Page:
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19 Tips for Better Travel Photos


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It wasn't that long ago that many travel photos were taken, developed and then dumped into boxes, rarely to be seen again -- unless a basement flood forced someone to throw them all away. These days, things aren't so different except that now the photos get dumped onto external hard drives, perhaps to await a hard drive crash instead of the proverbial basement flood.

But in most collections of vacation and travel photos, a precious few of the very best shots are often spared this fate -- those photos that are somehow more enduring or more interesting, or (I think most importantly) that best capture the spirit and sensation of the trip. What is it that keeps these photos from the dustbin of our traveling history? Often they are simply better photographs. That is, the "keeper" photo isn't of a favorite person, place or activity -- it is better composed, better lit and thus simply more visually interesting than the run-of-the-mill vacation snapshot.

There are plenty of resources out there for folks with thousands of dollars of photographic equipment, but what about the rest of us -- those of us with a point-and-shoot digital camera or even simply a smartphone? What can we do to get better, more lasting images from our travels? Following is a collection of low- and no-tech tips to help you improve your keeper count on your next trip.

Think "people, places, things."
This old definition of the use of a noun is a handy guide to a great vacation photo: the best travel photos will often be about all three of these. To illustrate, let's say you want to take a photo of the Tower of London, and it's a rainy day in England. If you pull up your photo and snap the Tower in the gray light, you could get a decent photo. But if you put your kids in the photo (your favorite people) with the Tower glimpsed over their shoulders (the place of interest), visible just under the rim of an umbrella (a very specific thing that evokes the conditions), you have a great shot.

africa boyGet closer.
As Robert Capa famously said, "If your pictures aren't good enough, you're not close enough." Taken literally, the closer you get to your subject, the more detail and interest you can capture.

There are a couple of ways to do this, both equally valid and effective. One is to use the telephoto features found on most cameras to zoom in on your subject. Before anyone cries cop-out, this can be a very effective photographic technique, and has resulted in countless compelling images in this age of big lenses.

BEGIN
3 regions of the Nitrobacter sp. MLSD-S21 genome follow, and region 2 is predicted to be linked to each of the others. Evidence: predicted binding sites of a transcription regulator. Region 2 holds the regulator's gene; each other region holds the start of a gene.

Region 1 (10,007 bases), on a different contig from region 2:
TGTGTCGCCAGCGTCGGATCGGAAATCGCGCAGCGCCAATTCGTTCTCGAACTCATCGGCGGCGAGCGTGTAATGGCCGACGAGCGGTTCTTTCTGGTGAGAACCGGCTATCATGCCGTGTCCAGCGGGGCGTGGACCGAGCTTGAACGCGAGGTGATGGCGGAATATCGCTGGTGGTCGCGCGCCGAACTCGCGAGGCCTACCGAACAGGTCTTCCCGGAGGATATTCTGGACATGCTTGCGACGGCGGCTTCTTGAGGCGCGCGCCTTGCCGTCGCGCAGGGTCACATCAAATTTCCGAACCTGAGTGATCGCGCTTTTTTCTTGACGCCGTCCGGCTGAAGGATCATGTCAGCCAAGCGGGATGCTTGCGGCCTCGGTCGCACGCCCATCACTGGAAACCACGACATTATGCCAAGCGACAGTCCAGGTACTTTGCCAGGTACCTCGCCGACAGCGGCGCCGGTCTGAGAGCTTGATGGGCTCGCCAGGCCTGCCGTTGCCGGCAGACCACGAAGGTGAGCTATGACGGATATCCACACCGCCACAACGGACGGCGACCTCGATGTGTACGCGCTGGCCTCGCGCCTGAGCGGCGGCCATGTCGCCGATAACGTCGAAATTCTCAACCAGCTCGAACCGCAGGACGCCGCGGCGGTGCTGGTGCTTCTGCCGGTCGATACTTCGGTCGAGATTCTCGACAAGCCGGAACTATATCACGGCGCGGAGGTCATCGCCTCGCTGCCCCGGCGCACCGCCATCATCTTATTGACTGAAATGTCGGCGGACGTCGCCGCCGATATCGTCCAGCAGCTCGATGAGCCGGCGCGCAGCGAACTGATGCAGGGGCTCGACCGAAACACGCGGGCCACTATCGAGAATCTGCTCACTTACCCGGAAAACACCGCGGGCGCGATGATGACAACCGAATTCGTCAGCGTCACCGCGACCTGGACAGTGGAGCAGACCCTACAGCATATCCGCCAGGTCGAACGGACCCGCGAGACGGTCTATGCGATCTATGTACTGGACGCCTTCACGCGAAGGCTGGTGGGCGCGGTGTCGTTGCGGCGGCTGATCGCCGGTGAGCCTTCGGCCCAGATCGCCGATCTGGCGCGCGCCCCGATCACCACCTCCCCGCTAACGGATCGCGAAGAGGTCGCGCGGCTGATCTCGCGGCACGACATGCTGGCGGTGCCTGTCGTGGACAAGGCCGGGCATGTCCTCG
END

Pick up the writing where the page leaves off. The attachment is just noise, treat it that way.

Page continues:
The other is simply to walk closer to your subject. Not everyone is comfortable doing this, but the person viewing the photo will appreciate it; despite how close a zoom lens makes things appear, when viewing a photo the human eye can still sense the distance, and appreciates when an image has truly been taken up close.

Be in the thick of it.
A less literal read of Capa's statement, and probably the one closer to his intent, suggests that Capa likes photos in which the photographer himself or herself seems to be part of what is going on, and not standing apart from the action. Capa's solution to get more intimate, engaged photos is simply to be more intimately involved in the photo yourself.

Think about the light, not the view.
The human eye is vastly more adaptable and clever than the lens of your camera, and what you see when you are standing in front of your intended subject may not be what your camera ultimately reproduces. When staring directly into the sun, you may be able to make out colors and people, but your camera is going to reproduce mostly shadows. Or when shooting into shadows, you may be able to see features, but your camera will reproduce a lot of dark stuff. In these cases, it helps to ...

Know where the sun is.
The easiest way to flatter your subject is to put it in the best light. If you want your subjects' faces to shine, turn them so the sun is shining on their faces. If you want your photo of your cruise ship to look like the brochures, take the photo on the sunny side of the ship. Alternately, if you want to catch the glistening of light on the ocean, take the photo when the sun is low enough to bounce off the waves.

Consider the time of day.
This is a fairly simple story -- there's no time like sunrise or sunset to take compelling, interesting and even stunning travel photos. Sunrise in particular can produce very striking images, in part because most people are not awake at the crack of dawn, and so can still be surprised by a sunrise photo.

Turn the camera on its side.
In some situations, turning the camera on its side to take a vertical shot is just not good composition, it is almost essential -- when taking a photo of the Space Needle, for example. But taking vertical shots also has an added benefit: it will enhance the interest of your overall photo collection considerably, adding geometrical variety as folks flip through your vacation album.

Fill the frame.
When giving instructions to new photographer hires, I always tell them that the interesting parts of the scene should start at the left edge of the viewfinder and end at the right edge. That is, the subject should absolutely fill the frame such that the edges of the photo will include as little superfluous imagery and information as possible.

I find this tactic offers a couple of distinct advantages. First, the intended subject of your photo is absolutely clear to anyone who sees the photo. And second, the photo becomes a thing apart from how we usually see the world, which is more or less in 180-degree panorama thanks to our peripheral vision. A photograph can isolate and amplify our experience, which turns out to be one of the attractions of travel itself, as well.

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